As we have seen, all proteins are initially synthesized bearing methionine (or formylmethionine in bacteria), as their N-terminal residue, which is a stabilizing residue in the N-end rule. Special proteases, called methionine aminopeptidases, will often remove the first methionine of a nascent protein, but they will do so only if the second residue is also stabilizing in the yeast-type N-end rule. Therefore, it was initially unclear how N-end rule substrates form in vivo. However, it has recently been discovered that a subunit of cohesin, a protein complex that holds sister chromatids together, is cleaved by a site-specific protease at the metaphase-anaphase transition. This cell-cycle-regulated cleavage allows separation of the sister chromatids and leads to the completion of mitosis (see Figure 17-26). The C-terminal fragment of the cleaved subunit bears an N-terminal arginine, a destabilizing residue in the N-end rule. Mutant cells lacking the N-end rule pathway exhibit a greatly increased frequency of chromosome loss, presumably because a failure to degrade this fragment of the cohesin subunit interferes with the formation of new chromatid-associated cohesin complexes in the next cell cycle.
When all of a cell's protein quality controls fail, large protein aggregates tend to accumulate in the affected cell (see Figure 6-85). Some of these aggregates, by adsorbing critical macromolecules to them, can severely damage cells and even cause cell death. The protein aggregates released from dead cells tend to accumulate in the extracellular matrix that surrounds the cells in a tissue, and in extreme cases they can also damage tissues. Because the brain is composed of a highly organized collection of nerve cells, it is especially vulnerable. Not surprisingly, therefore, protein aggregates primarily cause diseases of neuro-degeneration. Prominent among these are Huntington's disease and Alzheimer's disease—the latter causing age-related dementia in more than 20 million people in today's world.
For a particular type of protein aggregate to survive, grow, and damage an organism, it must be highly resistant to proteolysis both inside and outside the cell. Many of the protein aggregates that cause problems form fibrils built from a series of polypeptide chains that are layered one over the other as a continuous stack of β sheets. This so-called cross-beta filament (Figure 6-89C) tends to be highly resistant to proteolysis. This resistance presumably explains why this structure is observed in so many of the neurological disorders caused by protein aggregates, where it produces abnormally staining deposits known as amyloid.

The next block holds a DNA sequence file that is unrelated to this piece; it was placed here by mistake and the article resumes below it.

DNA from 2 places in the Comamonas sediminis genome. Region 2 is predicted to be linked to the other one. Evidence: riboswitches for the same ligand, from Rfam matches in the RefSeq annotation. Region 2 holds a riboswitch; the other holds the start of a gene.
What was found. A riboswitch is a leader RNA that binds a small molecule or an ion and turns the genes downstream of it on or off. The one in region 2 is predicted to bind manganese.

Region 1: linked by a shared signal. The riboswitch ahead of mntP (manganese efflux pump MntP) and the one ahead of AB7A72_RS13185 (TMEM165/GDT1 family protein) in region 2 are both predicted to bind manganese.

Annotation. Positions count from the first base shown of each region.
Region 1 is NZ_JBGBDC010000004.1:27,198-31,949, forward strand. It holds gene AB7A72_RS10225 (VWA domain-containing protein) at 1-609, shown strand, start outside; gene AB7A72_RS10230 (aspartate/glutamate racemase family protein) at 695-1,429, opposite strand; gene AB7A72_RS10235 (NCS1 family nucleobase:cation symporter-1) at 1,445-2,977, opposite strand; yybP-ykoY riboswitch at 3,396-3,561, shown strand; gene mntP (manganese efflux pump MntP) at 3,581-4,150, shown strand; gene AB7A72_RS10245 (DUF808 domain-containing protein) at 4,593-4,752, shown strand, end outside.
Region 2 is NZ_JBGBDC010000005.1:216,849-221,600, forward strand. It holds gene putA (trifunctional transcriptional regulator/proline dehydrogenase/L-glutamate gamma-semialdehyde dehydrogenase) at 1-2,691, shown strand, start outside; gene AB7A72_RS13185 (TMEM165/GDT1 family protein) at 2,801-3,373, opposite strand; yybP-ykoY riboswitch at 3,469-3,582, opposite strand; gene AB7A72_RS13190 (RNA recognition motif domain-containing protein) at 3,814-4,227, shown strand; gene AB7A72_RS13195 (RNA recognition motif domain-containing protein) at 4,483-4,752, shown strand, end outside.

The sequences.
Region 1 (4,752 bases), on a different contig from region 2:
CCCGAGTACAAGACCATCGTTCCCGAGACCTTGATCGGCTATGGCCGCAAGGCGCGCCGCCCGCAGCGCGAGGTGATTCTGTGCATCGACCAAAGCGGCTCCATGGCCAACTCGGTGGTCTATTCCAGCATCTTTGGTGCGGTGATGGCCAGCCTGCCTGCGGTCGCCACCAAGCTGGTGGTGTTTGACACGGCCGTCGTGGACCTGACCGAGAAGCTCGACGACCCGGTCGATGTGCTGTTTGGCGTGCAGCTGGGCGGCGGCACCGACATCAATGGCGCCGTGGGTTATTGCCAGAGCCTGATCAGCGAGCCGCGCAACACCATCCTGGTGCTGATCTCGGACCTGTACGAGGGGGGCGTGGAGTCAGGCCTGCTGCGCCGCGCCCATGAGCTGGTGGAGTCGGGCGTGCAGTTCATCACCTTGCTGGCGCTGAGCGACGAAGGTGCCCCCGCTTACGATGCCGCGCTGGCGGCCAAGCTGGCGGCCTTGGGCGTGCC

One particular variety of these diseases has attained special notoriety. These are the prion diseases. Unlike Huntington's or Alzheimer's disease, a prion disease can spread from one organism to another, providing that the second organism eats a tissue containing the protein aggregate. A set of diseases—called scrapie in sheep, Creutzfeldt-Jacob disease (CJD) in humans, and bovine spongiform encephalopathy (BSE) in cattle—are caused by a misfolded, aggregated form of a protein called PrP (for prion protein). The PrP is normally located on the outer surface of the plasma membrane, most prominently in neurons. Its normal function is not known. However, PrP has the unfortunate property of being convertible to a very special abnormal conformation (Figure 6-89A). This conformation not only forms protease-resistant, cross-beta filaments; it also is “infectious” because it converts normally folded molecules of PrP to the same form. This property creates a positive feedback loop that propagates the abnormal form of PrP, called PrP* (Figure 6-89B) and thereby allows PrP to spread rapidly from cell to cell in the brain, causing the death of both animals and humans. It can be dangerous to eat the tissues of animals that contain PrP*, as witnessed most recently by the spread of BSE (commonly referred to as the “mad cow disease”) from cattle to humans in Great Britain.
Fortunately, in the absence of PrP*, PrP is extraordinarily difficult to convert to its abnormal form. Although very few proteins have the potential to misfold into an infectious conformation, a similar transformation has been discovered to be the cause of an otherwise mysterious “protein-only inheritance” observed in yeast cells.